Une Âme Solitaire: Fans in a Living Novel – Karl Eckler of the Counter Esperanto Podcast
During the run-up to Season 3 of Twin Peaks, I consumed as many podcasts as I could while driving to and from work, hoping to pick up every little nugget of information, while remaining as spoiler-free as possible. Over the next two months, I’ll be sharing the Living Novel entries of some of my favorite Twin Peaks podcasters. The high-quality work of Karl Eckler and Jubel Brosseau on their Counter Esperanto: Tangents About Twin Peaks podcast balances their love of the world of Twin Peaks with their passions for weird fiction. Karl is the first to be featured during this run, and his rich writing will bring you joy:
“I grew up in the back-woods of Washington… actually, I grew up in books” –Karl Eckler
“That’s Harold Smith’s line. I just borrowed it, scrunched it to shape my own set of personal circumstances. When I first heard that line—the original one—I knew two things: First, that Smith and I were the same. Not in the agoraphobic, obsessed-with-orchids sort of way, but instead in how we view, and how we interact with the world. Secondly, I knew Harold was destined for a sticky end. He was too crippled by his agoraphobia to leave the house, and if a bookworm character in 1980s-90s media can’t go out and learn that “life is for living” then they would have to take up the mantle of “The Bad Example.”
For better or worse, I always thought that line of reasoning was a load of bull. A mistake at best and a sinister method of social control at worst, the idea that “real” living must be done in person, making one’s own mistakes, writing one’s own story instead of hiding away and living in fantasy, well, that seems like the worst deal ever.”
“Going outside is highly overrated” –Ernest Cline, Ready Player One
“Outside, there is only unkind, immutable reality. Inside our minds, with the aid of music, story and art, we have worlds enough and time to explore them all. It is these that mark the true outline and turning points of my lifeline. With help from Carolyn Keene, I solved The Spider Sapphire Mystery when I was six; tangled with The Red-Headed League at eight; destroyed Dracula and banished It in my teens after gaining strength with Conan the Barbarian and wiliness from A Stainless Steel Rat. Sometime after that, I heard “The Call of Cthulhu” while passing through Twin Peaks. After, I was never the same. Thank god for that!”
On his first Twin Peaks viewing experience, and the impact it had on him:
“I can recall watching only a single scene of Twin Peaks during its original air dates. The bit in the first episode after the pilot in which Shelly Johnson finds Leo’s bloody shirt in the wash… and hides it! Later on, during our deep dive into the world of David Lynch (because surrealism was our jam, just out of high school) we found out that the nearest Hollywood Video had the entire Twin Peaks season on VHS, and first we rented the tapes individually… and then we rented the whole thing and watched it over a weekend.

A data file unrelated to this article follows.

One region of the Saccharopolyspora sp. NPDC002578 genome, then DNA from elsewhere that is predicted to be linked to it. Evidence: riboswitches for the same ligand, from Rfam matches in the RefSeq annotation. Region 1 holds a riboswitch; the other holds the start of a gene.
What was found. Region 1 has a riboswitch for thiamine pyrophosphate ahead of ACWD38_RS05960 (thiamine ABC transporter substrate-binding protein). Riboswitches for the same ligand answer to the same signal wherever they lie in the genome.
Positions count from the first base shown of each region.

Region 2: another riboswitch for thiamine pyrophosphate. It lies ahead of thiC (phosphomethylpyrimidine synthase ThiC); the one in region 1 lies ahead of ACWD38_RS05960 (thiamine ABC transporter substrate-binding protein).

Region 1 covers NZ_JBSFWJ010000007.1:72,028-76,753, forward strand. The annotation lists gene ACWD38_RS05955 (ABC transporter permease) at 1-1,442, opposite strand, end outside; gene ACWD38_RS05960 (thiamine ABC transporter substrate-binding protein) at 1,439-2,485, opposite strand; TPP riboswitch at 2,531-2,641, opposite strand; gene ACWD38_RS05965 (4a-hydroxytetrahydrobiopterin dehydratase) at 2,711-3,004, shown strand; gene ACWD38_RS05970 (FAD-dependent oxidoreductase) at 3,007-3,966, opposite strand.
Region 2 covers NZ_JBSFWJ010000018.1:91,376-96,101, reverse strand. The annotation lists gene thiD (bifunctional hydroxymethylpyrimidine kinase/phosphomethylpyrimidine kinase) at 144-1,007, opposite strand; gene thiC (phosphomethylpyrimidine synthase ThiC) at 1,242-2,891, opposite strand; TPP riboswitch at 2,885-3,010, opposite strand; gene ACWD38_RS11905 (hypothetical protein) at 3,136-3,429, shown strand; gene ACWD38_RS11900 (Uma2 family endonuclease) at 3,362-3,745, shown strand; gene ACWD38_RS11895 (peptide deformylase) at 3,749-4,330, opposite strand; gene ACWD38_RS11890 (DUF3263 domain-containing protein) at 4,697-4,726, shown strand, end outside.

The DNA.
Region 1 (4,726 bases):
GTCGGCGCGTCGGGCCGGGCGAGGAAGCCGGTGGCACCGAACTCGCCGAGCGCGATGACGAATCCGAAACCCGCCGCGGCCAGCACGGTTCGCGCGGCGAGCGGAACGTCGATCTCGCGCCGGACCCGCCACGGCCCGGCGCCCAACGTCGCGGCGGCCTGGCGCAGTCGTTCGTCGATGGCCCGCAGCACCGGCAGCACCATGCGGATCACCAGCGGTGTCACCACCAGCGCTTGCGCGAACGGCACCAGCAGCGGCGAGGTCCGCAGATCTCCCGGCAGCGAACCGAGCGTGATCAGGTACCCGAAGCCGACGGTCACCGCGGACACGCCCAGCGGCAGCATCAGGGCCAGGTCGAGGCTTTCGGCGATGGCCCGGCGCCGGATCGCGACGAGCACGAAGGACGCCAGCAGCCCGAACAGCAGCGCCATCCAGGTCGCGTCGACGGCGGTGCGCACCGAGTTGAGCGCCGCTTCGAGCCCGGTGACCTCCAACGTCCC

Up until this point, the smartest thing on TV, as far as I could tell, was Star Trek. My favorite TV show up until that point was Quantum Leap. I could conceive of nothing as terrifying as Rod Serling’s Night Gallery. To say the least, Twin Peaks changed my understanding of what television could be. It needn’t insult the viewer’s intelligence, complex emotions could be conveyed, and a world with deep secrets could tantalize viewers with clues while not revealing it’s intentions…ever.
Other than the half-remembered scene on broadcast television, I watched all of Twin Peaks on VHS tapes rented from a Hollywood Video just outside of Portland, Oregon either in the fall of 1994 or spring of 1995. It was the first TV show that I owned, again on tape, when I moved back to Spokane. Then I got the [Definitive] Gold Box DVD set. Now I’m looking forward to my Blu-Ray player finally arriving, because I bought The Entire Mystery before I got a device to play it on.”
Fast-forward about twenty-five years:
“I was able to subscribe to Showtime’s streaming service in time to watch Season 3 as the episodes aired. I was continually blown away by the creativity shown by David Lynch and Mark Frost and the incredible performances every single actor on the project put in. It was different, sure, but I wasn’t expecting another season of pie, coffee and just a kooky small town. I knew that whatever we would get would be more like Fire Walk With Me, because all of Lynch’s stuff was more like FWWM after Twin Peaks.
That said, I really attempted to not follow up any leaks or promotions, and instead just decided to trust-fall backwards into whatever new experience Lynch/Frost decides to give us. I’m still picking up the pieces from that l8-hour adventure, but I’ll never regret the ticket or the ride.”
Whether he is more of a bumper sticker, tattoo, or cosplay type of fan:
“No bumper. No Tattoo. So, I guess cosplay by elimination. In my youth, I think I could have made a decent Cooper, but these days… I’d really love to get into a Doctor Amp costume!”